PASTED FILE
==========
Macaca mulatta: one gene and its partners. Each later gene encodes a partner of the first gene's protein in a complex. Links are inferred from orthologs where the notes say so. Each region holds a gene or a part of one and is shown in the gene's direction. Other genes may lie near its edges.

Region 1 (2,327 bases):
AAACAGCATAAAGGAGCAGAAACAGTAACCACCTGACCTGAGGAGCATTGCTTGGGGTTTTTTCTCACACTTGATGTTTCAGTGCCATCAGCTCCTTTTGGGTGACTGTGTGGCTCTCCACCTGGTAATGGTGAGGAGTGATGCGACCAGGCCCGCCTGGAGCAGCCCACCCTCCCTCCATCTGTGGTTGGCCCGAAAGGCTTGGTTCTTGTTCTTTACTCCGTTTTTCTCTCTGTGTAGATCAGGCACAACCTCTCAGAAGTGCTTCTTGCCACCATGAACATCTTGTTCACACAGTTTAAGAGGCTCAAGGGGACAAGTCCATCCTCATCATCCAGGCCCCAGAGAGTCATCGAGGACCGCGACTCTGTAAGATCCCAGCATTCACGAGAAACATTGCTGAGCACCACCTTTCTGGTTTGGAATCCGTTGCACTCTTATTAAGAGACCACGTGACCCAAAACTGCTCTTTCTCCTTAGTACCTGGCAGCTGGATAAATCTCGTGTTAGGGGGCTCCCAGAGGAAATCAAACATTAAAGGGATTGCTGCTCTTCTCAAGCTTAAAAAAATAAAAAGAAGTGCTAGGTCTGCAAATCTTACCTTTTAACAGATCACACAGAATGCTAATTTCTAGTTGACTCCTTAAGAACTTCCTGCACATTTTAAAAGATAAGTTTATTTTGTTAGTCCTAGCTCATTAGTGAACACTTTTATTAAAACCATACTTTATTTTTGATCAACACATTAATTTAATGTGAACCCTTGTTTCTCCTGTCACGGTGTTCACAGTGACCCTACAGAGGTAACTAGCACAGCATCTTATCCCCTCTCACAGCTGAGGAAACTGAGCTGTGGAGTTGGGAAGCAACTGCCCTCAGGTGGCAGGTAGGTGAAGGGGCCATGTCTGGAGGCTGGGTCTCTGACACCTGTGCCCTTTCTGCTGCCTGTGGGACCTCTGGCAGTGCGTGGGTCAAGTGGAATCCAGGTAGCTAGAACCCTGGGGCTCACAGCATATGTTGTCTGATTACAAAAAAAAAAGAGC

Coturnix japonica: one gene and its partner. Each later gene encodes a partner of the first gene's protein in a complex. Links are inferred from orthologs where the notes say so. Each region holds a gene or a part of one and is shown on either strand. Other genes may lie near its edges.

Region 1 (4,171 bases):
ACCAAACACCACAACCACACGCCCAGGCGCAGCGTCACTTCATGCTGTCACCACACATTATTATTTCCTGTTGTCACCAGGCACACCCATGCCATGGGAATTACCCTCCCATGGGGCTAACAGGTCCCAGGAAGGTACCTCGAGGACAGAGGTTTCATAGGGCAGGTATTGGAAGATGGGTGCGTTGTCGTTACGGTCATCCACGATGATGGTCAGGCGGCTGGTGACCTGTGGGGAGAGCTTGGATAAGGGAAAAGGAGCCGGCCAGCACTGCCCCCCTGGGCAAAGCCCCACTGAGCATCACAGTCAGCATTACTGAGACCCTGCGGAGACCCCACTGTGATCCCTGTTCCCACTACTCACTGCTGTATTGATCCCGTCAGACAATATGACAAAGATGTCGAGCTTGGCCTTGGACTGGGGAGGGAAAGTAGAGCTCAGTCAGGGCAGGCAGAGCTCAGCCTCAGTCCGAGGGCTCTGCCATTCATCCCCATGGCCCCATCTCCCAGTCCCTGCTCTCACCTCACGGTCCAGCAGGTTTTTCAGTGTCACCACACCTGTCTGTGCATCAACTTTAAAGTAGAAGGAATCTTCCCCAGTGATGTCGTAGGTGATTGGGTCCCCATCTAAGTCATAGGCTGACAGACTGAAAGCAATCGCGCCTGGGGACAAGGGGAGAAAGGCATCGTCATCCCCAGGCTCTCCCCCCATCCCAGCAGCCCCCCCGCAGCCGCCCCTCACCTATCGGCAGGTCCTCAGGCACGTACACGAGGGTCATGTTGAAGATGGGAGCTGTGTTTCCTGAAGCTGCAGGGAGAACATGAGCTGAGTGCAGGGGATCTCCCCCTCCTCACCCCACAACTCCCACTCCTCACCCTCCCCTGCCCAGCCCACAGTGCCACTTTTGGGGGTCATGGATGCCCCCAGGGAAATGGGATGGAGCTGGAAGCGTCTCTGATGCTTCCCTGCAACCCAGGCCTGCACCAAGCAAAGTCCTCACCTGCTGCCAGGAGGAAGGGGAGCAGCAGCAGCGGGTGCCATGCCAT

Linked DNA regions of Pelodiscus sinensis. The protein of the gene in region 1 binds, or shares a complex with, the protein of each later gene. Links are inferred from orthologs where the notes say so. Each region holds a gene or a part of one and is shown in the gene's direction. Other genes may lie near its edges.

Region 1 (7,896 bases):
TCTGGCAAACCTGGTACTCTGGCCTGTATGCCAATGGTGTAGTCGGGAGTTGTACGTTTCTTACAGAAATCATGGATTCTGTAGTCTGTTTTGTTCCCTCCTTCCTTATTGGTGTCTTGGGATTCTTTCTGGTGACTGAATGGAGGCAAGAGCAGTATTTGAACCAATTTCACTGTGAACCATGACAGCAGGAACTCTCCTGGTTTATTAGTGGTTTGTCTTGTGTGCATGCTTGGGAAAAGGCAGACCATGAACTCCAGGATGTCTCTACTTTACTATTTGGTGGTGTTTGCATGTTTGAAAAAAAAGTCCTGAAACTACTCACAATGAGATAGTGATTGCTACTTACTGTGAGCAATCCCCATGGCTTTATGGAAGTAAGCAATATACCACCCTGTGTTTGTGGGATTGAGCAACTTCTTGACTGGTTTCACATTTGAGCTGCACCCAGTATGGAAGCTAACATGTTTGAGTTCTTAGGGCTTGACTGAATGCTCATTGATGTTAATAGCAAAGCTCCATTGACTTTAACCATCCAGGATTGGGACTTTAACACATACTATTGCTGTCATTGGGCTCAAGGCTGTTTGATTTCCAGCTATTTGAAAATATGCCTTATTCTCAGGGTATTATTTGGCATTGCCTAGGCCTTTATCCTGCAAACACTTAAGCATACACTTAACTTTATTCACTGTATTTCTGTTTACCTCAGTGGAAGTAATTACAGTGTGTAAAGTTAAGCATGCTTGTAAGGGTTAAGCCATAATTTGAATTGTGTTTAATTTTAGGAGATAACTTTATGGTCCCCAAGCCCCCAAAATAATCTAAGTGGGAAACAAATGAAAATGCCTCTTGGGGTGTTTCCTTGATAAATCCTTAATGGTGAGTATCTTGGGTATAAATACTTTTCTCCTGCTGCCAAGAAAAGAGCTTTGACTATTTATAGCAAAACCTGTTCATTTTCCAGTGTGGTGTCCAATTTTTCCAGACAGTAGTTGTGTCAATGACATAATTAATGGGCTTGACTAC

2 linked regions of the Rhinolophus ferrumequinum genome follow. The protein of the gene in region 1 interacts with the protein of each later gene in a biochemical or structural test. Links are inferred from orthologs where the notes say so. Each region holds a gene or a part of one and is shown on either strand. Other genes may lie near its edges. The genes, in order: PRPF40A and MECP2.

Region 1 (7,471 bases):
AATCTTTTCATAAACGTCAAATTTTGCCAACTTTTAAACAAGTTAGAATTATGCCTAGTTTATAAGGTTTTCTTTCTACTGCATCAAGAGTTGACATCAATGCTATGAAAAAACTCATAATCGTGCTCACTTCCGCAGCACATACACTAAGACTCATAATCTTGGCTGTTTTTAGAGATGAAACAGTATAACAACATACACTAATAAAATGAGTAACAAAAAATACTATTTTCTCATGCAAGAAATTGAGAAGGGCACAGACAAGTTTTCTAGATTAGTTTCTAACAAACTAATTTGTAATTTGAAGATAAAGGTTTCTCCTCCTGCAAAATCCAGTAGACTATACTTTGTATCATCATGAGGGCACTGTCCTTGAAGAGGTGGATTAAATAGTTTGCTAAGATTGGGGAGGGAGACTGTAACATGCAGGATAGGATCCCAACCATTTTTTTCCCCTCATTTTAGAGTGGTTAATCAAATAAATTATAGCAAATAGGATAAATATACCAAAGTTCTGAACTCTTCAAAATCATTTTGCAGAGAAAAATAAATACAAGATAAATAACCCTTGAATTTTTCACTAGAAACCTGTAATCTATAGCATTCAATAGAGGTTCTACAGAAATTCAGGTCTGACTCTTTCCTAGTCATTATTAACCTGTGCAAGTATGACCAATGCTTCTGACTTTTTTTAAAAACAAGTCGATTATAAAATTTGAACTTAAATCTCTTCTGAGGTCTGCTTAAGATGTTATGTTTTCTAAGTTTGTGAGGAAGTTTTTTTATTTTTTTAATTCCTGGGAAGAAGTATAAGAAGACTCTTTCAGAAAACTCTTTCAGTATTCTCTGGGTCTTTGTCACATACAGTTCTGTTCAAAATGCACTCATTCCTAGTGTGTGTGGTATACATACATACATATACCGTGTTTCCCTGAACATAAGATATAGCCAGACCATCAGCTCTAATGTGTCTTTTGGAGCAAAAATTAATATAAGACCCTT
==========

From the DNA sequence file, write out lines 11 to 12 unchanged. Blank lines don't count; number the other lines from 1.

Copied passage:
Region 1 (7,471 bases):
AATCTTTTCATAAACGTCAAATTTTGCCAACTTTTAAACAAGTTAGAATTATGCCTAGTTTATAAGGTTTTCTTTCTACTGCATCAAGAGTTGACATCAATGCTATGAAAAAACTCATAATCGTGCTCACTTCCGCAGCACATACACTAAGACTCATAATCTTGGCTGTTTTTAGAGATGAAACAGTATAACAACATACACTAATAAAATGAGTAACAAAAAATACTATTTTCTCATGCAAGAAATTGAGAAGGGCACAGACAAGTTTTCTAGATTAGTTTCTAACAAACTAATTTGTAATTTGAAGATAAAGGTTTCTCCTCCTGCAAAATCCAGTAGACTATACTTTGTATCATCATGAGGGCACTGTCCTTGAAGAGGTGGATTAAATAGTTTGCTAAGATTGGGGAGGGAGACTGTAACATGCAGGATAGGATCCCAACCATTTTTTTCCCCTCATTTTAGAGTGGTTAATCAAATAAATTATAGCAAATAGGATAAATATACCAAAGTTCTGAACTCTTCAAAATCATTTTGCAGAGAAAAATAAATACAAGATAAATAACCCTTGAATTTTTCACTAGAAACCTGTAATCTATAGCATTCAATAGAGGTTCTACAGAAATTCAGGTCTGACTCTTTCCTAGTCATTATTAACCTGTGCAAGTATGACCAATGCTTCTGACTTTTTTTAAAAACAAGTCGATTATAAAATTTGAACTTAAATCTCTTCTGAGGTCTGCTTAAGATGTTATGTTTTCTAAGTTTGTGAGGAAGTTTTTTTATTTTTTTAATTCCTGGGAAGAAGTATAAGAAGACTCTTTCAGAAAACTCTTTCAGTATTCTCTGGGTCTTTGTCACATACAGTTCTGTTCAAAATGCACTCATTCCTAGTGTGTGTGGTATACATACATACATATACCGTGTTTCCCTGAACATAAGATATAGCCAGACCATCAGCTCTAATGTGTCTTTTGGAGCAAAAATTAATATAAGACCCTT